Observations and Musings at Siglin’s Pond

Last day of August . . .
sitting at the edge of
the woods on the
“thinker’s bench,”
looking down on
Siglin’s Pond—
a small body hidden
by trees and bushes
heavy with red berries—
its water full and healthy
under a sky layered in
a low ceiling of puffy clouds.

Lilies in full bloom float
close to shore—leaves on
the surface bobbing gently
in the small currents made
by the wind. They appear
as party guests, moving
in and out of conversations,
circulating slightly, as if
looking for possibilities.

At my foot is a devil’s
paintbrush; beside it—
another small daisy-like
flower. Wryly, I wonder
what kind of gossip
would they share with
each other, seeing as
they live in the same
That is of course, if
wild flowers could
talk to each other. If so,
they would be like
housewives gossiping
over a fence—that is,
if there was a fence.

Would the conversation
be different from the water
lilies some yards away?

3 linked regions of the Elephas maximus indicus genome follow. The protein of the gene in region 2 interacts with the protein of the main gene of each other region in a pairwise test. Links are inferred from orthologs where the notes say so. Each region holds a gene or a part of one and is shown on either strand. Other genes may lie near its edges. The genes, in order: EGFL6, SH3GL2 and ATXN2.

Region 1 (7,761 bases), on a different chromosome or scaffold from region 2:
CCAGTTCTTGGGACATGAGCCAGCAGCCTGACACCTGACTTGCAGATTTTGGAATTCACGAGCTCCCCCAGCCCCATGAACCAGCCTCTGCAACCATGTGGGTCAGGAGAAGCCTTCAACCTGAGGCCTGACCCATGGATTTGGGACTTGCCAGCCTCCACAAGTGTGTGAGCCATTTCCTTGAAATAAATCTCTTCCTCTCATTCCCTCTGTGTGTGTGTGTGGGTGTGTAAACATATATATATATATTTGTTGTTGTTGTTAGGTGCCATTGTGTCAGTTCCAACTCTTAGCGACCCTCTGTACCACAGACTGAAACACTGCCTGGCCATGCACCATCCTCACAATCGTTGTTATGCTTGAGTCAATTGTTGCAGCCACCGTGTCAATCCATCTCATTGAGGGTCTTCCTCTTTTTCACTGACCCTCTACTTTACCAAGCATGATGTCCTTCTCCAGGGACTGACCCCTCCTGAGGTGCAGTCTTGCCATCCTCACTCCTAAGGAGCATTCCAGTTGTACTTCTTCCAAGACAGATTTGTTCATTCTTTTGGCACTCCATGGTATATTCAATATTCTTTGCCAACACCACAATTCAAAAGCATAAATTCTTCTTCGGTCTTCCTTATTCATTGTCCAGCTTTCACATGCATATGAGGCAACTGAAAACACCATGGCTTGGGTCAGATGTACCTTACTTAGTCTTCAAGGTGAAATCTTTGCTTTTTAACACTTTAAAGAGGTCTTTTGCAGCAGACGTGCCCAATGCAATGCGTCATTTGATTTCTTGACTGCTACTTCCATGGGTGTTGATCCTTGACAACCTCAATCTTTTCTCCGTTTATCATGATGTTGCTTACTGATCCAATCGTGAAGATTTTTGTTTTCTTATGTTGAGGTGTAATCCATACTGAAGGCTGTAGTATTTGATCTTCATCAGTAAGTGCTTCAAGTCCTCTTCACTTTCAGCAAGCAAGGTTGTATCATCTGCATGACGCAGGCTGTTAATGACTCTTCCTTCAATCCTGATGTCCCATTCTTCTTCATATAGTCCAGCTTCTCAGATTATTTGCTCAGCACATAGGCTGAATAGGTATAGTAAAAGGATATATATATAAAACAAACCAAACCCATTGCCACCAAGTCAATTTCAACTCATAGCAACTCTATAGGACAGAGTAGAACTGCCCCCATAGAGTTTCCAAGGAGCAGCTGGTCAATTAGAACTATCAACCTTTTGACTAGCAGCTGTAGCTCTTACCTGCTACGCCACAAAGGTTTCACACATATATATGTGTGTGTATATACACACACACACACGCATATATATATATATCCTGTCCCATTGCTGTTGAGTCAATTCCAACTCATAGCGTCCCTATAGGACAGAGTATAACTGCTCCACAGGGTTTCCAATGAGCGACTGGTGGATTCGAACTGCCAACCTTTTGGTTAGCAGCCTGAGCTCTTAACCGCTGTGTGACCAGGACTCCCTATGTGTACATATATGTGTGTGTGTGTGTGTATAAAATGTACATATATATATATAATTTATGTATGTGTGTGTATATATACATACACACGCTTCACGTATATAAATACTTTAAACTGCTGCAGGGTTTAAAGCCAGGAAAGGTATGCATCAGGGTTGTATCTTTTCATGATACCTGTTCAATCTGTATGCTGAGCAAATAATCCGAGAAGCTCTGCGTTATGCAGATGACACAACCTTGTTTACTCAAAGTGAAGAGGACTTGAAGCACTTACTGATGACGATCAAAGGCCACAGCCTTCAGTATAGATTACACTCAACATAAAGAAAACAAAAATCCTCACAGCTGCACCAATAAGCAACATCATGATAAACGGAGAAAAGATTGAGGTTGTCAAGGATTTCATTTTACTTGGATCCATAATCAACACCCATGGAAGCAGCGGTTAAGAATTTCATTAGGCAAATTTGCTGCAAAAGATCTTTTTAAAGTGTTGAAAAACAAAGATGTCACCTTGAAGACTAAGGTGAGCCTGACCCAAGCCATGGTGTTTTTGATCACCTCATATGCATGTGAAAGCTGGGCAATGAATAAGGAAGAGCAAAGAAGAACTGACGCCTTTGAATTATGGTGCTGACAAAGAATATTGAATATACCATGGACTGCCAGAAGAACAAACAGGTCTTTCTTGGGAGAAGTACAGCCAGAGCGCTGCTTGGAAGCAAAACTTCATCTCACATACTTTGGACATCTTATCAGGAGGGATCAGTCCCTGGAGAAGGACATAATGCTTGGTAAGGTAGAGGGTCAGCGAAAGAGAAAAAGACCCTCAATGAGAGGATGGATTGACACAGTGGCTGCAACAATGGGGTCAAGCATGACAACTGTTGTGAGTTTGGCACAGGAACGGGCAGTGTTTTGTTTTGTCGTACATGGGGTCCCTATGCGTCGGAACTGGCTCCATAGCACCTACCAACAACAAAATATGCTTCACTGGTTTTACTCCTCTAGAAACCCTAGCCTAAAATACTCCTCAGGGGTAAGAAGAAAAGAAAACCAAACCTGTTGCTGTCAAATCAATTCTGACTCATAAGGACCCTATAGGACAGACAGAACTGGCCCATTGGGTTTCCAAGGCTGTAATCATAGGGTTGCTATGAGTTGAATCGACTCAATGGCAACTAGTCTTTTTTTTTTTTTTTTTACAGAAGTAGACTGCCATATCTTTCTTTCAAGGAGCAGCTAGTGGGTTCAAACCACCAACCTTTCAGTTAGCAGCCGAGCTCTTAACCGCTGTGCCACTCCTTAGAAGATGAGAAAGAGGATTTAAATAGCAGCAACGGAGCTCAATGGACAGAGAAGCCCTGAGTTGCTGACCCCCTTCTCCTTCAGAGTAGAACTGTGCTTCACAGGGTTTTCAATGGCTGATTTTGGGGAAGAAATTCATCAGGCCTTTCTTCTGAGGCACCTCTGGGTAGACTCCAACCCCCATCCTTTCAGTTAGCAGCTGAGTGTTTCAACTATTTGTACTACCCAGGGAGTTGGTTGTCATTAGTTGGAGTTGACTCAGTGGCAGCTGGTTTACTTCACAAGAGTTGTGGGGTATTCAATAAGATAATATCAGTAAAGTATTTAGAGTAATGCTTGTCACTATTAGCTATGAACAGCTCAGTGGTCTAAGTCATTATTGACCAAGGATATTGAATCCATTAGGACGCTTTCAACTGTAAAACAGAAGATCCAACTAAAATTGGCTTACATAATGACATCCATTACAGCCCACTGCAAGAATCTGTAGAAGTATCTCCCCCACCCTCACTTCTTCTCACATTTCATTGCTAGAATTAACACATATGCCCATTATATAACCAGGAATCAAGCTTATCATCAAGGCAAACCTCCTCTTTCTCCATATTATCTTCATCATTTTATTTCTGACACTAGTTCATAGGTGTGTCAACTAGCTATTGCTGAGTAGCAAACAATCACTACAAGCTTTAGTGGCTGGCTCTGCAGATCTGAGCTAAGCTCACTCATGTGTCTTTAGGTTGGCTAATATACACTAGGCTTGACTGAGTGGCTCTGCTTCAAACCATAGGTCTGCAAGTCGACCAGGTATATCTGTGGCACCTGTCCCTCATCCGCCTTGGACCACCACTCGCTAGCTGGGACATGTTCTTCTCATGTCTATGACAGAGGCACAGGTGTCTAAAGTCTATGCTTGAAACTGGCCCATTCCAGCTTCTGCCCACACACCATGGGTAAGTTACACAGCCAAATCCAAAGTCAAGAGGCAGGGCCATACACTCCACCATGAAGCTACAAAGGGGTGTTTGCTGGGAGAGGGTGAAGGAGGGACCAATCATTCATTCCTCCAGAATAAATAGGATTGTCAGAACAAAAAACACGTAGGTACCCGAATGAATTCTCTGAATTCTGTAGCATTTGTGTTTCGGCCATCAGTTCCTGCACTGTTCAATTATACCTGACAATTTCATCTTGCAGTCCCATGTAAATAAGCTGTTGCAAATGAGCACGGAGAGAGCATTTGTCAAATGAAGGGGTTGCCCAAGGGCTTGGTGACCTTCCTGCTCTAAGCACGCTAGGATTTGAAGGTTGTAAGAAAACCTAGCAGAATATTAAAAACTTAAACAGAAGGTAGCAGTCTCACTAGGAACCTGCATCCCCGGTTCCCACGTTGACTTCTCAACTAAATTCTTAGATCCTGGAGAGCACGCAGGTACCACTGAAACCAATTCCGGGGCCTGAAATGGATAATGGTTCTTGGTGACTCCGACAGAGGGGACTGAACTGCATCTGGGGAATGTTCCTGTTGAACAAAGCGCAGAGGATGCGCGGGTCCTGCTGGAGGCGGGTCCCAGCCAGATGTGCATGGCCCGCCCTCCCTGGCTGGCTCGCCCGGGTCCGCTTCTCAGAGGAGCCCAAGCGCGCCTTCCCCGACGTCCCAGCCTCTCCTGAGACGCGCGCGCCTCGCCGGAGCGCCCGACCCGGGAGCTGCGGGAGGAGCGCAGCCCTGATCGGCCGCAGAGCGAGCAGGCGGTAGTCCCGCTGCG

Their respective lives,
after all, would be
understood from
different perspectives.

I realize it’s time I stir
from the “thinker’s bench,”
and move on to less esoteric
thoughts somewhere deeper
in the woods.

Poem by T.P. Bird 

T.P. Bird is a retired industrial drafter/designer and minister. He has published in a number of journals and is the author of a chapbook, Scenes and Speculations (Finishing Line Press), as well as three full collections: Mystery and Imperfection (Kelsay Books); Somewhere Beyond the Body (Wipf & Stock/Resource); American Narratives (Turning Point); A Loose Rendering (Golden Antelope Press). Bird lives with his wife, Sally, in Lexington, KY.